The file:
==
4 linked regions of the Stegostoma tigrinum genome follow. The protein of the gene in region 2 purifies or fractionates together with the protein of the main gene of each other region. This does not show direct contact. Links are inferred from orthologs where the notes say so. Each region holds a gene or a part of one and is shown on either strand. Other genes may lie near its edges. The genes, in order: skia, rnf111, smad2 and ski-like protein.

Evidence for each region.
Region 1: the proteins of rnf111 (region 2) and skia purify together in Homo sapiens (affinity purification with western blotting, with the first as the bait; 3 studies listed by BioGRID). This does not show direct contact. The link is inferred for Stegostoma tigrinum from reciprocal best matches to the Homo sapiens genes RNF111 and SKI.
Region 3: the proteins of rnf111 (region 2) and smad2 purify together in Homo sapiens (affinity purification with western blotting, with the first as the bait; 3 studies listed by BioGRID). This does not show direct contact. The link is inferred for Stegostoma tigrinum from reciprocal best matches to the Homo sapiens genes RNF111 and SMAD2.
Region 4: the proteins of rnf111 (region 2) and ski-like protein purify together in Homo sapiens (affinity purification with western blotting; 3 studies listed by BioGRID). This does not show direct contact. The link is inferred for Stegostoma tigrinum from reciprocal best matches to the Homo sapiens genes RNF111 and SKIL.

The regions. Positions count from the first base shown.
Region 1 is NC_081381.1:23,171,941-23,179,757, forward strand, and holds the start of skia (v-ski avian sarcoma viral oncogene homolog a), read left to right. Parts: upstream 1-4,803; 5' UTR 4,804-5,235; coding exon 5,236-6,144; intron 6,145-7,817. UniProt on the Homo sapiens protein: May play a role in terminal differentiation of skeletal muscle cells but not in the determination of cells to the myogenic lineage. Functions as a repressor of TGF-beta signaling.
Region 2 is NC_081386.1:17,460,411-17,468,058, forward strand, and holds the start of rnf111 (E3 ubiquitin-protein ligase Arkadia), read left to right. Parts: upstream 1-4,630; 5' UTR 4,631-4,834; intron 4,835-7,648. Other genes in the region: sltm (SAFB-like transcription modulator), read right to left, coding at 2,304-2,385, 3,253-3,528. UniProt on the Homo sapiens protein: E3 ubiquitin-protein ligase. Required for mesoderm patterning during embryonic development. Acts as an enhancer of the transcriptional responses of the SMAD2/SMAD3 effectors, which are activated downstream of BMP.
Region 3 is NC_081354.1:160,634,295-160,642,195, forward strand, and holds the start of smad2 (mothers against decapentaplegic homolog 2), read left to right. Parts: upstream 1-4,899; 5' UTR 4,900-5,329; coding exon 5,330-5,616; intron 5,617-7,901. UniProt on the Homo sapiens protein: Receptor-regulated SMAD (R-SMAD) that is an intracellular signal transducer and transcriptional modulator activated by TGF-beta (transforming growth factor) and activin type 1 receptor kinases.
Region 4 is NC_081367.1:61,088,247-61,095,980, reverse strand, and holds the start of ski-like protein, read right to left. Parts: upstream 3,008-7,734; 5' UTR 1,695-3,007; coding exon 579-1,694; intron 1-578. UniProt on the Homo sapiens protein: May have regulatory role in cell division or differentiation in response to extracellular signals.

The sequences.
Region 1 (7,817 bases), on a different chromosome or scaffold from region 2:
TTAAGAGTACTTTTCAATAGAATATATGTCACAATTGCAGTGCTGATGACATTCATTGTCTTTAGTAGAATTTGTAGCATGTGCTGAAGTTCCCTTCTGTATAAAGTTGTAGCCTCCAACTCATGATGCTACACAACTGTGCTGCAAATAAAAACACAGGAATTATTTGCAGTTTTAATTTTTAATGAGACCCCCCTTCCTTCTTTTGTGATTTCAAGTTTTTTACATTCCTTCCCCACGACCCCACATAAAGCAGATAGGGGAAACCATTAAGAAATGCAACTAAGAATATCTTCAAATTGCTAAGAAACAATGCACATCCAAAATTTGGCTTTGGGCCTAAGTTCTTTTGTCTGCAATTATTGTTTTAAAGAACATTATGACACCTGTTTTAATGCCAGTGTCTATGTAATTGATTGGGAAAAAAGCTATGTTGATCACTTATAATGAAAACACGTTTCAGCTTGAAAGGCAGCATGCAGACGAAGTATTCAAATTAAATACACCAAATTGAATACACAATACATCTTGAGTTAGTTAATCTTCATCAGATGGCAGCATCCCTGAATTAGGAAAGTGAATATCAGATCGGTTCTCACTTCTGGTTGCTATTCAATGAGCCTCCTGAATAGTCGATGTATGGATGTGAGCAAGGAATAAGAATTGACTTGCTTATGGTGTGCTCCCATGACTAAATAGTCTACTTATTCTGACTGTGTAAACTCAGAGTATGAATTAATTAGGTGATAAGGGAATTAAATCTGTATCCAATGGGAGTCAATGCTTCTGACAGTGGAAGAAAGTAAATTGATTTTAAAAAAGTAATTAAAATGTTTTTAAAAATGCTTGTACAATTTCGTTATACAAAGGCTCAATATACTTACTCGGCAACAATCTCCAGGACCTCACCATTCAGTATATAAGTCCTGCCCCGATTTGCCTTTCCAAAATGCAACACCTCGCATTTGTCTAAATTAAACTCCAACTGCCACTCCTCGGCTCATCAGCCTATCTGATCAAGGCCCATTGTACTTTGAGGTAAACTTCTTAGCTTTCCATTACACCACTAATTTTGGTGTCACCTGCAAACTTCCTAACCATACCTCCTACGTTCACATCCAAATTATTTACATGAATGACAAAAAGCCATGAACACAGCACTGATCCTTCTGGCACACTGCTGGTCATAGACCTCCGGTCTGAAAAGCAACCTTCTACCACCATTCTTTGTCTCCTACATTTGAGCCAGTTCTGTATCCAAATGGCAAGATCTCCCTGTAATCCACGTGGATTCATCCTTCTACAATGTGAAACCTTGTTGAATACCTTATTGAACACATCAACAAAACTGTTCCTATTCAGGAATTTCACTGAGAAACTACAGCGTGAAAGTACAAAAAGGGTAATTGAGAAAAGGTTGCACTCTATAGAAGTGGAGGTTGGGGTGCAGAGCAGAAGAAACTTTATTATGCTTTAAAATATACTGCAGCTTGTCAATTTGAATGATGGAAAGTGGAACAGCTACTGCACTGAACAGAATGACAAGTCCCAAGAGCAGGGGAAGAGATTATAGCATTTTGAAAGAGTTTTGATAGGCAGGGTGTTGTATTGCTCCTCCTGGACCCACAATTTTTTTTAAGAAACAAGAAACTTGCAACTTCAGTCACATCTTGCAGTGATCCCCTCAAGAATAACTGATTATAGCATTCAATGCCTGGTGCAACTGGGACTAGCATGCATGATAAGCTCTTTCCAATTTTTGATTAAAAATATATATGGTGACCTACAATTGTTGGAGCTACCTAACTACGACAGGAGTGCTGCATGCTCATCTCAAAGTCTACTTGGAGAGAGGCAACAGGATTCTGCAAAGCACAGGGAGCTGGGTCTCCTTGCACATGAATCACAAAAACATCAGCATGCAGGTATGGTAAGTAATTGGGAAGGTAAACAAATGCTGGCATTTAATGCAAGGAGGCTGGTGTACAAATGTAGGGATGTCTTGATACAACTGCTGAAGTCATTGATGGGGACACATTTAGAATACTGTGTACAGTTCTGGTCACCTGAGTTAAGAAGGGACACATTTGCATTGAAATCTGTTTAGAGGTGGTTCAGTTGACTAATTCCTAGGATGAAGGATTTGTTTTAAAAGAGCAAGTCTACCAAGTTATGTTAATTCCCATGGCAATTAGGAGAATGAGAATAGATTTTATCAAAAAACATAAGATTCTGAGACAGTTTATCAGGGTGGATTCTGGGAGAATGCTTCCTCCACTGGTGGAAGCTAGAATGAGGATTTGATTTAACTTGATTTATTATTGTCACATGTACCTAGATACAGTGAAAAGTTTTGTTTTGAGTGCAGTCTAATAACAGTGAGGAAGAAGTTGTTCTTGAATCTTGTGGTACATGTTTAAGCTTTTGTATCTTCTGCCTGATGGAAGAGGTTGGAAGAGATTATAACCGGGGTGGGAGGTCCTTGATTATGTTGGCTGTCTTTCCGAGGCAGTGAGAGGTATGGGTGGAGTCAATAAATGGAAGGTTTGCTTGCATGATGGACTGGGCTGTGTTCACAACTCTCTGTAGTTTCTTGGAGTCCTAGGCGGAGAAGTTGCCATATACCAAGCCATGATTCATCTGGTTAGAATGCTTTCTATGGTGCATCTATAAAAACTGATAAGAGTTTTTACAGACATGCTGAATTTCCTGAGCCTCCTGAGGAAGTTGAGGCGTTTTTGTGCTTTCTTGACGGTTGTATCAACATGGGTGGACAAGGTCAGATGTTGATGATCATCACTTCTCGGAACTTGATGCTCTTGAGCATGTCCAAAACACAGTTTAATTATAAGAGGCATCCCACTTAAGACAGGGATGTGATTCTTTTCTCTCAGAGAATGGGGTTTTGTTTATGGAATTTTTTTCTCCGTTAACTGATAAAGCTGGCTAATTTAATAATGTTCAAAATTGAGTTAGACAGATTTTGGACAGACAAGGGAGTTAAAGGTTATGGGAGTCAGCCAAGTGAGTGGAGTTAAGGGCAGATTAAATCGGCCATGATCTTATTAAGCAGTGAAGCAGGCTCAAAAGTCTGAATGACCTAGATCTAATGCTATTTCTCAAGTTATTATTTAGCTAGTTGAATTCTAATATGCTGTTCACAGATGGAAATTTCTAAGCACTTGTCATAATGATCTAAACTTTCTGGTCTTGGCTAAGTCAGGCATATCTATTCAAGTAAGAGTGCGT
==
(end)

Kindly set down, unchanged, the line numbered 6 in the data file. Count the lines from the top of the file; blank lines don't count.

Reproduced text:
The regions. Positions count from the first base shown.